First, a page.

Scotland and Wales seeking to stay in Erasmus+

Devolved nations say they should be given any replacement funding for scheme from UK government ‘in the first instance’

January 26, 2021
People on Champ de Mars with Eiffel Tower in background
Source: iStock

Scotland and Wales have confirmed that they are exploring how they might be able to participate in the Erasmus+ student exchange scheme, despite the UK as a whole leaving the programme.

In a joint statement, Scotland’s higher education minister, Richard Lochhead, and Wales’ education minister, Kirsty Williams, said the UK’s proposed alternative to Erasmus+, the Turing scheme, was “a lesser imitation of the real thing” and it was “unacceptable” that the UK government was “looking to impose this inadequate scheme upon Scotland and Wales through new legislation that overrides the devolved nature of education”.

“We have been clear that what they are proposing is simply not good enough, and that instead any replacement funding for Erasmus+ should be given in the first instance to the Scottish and Welsh governments, to allow us to exercise our right to deliver educational services within our respective nations,” they said.

“We will carry on making these arguments, and continue to advocate for those sectors who once enjoyed the benefits of Erasmus+, and who have been abandoned by the UK government.”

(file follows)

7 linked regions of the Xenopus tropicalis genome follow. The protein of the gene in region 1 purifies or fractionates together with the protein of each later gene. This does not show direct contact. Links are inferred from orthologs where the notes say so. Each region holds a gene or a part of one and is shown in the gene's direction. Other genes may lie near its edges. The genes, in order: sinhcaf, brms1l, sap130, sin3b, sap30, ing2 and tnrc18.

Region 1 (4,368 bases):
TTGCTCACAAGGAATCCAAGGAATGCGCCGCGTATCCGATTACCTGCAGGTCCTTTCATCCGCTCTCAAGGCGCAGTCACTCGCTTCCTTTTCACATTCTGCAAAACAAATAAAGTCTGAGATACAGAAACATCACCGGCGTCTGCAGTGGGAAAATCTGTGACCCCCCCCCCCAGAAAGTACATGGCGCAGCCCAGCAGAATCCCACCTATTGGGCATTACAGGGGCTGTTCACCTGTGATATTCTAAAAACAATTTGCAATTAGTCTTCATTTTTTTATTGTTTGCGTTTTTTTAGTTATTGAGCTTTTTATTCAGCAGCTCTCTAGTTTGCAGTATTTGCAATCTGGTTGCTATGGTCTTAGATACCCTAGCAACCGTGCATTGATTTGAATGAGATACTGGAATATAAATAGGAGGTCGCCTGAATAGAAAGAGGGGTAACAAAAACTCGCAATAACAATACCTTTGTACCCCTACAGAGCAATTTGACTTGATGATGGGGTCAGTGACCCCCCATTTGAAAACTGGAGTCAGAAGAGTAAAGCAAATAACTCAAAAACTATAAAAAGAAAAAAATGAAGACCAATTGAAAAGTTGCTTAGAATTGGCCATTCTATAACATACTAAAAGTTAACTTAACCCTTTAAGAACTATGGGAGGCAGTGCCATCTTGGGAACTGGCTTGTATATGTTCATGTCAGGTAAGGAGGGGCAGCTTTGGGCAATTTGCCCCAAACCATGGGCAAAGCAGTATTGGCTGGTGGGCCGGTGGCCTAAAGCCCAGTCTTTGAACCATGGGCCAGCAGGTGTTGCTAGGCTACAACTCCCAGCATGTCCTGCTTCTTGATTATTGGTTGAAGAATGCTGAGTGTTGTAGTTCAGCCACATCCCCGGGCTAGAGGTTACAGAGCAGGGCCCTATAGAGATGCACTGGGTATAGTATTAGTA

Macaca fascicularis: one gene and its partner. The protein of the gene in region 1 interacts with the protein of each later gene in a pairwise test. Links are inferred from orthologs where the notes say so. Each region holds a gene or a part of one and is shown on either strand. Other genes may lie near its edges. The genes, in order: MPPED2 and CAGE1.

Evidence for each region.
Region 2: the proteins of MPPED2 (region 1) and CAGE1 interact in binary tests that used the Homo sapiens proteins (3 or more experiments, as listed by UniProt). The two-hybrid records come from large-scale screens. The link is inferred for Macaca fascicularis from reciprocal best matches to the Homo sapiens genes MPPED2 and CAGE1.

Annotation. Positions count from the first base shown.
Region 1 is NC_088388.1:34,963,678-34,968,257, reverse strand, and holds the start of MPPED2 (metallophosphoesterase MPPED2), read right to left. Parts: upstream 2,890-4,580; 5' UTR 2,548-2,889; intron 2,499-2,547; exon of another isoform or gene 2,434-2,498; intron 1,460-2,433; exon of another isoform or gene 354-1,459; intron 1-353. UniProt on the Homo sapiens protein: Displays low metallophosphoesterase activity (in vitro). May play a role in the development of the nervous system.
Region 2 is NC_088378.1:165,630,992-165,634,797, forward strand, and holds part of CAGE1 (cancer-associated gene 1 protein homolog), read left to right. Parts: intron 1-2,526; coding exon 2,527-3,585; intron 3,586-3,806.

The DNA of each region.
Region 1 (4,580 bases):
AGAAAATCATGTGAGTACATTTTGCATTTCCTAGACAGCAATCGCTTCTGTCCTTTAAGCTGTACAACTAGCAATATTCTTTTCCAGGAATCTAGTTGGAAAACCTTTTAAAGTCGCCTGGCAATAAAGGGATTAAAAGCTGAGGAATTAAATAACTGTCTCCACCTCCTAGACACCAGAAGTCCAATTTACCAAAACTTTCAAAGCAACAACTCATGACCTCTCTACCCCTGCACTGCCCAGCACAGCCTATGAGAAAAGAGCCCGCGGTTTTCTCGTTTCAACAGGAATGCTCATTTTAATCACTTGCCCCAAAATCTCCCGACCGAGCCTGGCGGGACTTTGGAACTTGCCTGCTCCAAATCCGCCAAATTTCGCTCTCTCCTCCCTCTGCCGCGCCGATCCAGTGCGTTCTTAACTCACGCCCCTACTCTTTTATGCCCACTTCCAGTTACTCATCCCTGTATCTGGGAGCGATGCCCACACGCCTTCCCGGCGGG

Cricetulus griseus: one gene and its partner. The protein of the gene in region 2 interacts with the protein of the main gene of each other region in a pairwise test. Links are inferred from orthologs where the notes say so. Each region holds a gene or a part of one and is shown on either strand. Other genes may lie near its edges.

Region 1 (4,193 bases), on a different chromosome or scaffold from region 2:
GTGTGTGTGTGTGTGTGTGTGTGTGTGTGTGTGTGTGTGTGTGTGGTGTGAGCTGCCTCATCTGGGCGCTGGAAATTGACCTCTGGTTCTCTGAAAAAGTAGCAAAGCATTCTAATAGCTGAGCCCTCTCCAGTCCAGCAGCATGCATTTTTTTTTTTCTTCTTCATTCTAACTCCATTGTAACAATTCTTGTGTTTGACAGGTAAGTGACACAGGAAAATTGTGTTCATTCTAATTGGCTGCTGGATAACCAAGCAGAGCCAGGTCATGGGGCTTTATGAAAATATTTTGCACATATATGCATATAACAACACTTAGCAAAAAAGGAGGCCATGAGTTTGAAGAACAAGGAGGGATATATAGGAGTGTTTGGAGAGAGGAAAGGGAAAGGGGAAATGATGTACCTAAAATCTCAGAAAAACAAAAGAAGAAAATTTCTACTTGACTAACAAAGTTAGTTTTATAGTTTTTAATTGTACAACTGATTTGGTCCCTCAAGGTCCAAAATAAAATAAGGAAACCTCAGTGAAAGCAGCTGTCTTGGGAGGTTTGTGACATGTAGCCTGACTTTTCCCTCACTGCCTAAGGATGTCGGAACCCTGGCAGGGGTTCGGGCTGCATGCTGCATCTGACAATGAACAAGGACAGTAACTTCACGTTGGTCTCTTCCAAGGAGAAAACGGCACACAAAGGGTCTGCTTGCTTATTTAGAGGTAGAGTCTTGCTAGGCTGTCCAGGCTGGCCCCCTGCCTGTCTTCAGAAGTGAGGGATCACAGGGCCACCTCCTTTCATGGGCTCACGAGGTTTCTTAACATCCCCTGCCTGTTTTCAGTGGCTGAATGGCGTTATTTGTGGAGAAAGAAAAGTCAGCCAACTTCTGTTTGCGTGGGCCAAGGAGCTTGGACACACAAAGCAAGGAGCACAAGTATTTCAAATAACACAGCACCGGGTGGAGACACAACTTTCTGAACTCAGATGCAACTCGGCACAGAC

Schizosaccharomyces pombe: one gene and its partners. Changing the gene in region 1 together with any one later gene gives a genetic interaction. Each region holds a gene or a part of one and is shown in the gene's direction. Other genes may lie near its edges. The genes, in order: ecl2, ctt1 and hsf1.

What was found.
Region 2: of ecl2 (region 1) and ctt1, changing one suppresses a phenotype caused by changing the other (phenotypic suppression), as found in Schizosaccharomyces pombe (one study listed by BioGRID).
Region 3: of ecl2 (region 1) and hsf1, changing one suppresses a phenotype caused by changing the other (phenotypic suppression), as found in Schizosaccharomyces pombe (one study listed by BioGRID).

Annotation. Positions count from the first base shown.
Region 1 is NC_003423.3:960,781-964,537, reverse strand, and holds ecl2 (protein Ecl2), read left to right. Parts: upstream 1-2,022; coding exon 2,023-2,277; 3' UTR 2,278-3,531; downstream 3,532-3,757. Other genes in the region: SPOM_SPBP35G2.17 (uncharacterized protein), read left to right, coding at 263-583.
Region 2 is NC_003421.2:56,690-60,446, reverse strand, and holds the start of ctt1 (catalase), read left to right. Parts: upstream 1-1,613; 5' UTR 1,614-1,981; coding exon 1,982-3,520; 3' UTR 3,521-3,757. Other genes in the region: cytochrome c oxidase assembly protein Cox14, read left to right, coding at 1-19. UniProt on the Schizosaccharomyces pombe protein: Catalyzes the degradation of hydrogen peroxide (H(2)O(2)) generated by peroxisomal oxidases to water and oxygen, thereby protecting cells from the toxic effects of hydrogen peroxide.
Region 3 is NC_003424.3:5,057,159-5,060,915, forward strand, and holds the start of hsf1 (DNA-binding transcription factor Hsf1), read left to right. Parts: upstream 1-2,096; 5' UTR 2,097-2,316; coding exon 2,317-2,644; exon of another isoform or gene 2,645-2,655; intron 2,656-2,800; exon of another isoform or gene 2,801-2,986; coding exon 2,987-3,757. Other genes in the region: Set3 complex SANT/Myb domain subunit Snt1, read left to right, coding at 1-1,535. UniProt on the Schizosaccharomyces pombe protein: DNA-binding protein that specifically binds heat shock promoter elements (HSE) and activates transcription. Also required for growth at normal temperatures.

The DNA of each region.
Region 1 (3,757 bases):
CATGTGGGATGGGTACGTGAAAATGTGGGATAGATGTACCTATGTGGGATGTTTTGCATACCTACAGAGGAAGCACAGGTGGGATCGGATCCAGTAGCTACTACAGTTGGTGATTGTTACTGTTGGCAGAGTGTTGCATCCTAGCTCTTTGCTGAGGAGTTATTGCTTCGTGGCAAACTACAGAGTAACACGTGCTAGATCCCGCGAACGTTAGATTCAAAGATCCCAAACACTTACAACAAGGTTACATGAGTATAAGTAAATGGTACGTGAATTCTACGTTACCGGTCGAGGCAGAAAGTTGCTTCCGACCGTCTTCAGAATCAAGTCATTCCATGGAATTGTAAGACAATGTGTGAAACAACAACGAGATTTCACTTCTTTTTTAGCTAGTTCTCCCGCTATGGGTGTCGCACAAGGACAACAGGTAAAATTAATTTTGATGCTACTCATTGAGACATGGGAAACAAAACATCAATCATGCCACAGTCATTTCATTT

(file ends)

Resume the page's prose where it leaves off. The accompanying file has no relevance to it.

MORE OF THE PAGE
The ministers added that they will “now explore how Scotland and Wales can continue to enjoy the benefits offered by Erasmus+”.

The statement says that, proportionally, more people from Scotland have gone abroad through Erasmus+ than from anywhere else in the UK and more visitors from the rest of Europe have visited Scotland in return. It adds that schools in Wales have led the UK in winning Erasmus+ funding for strategic partnership projects on innovative topics such as green energy, artificial intelligence and promoting inclusivity in the classroom.

It criticises the comparatively low budget of the Turing scheme (funded at £105 million for one year, compared to the equivalent of £23.2 billion over seven years for Erasmus+) and the fact that the domestic alternative will not offer funding to international partners or for strategic partnerships.

ellie.bothwell@timeshighereducation.com

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Reader's comments (1)

This is a sensible move.

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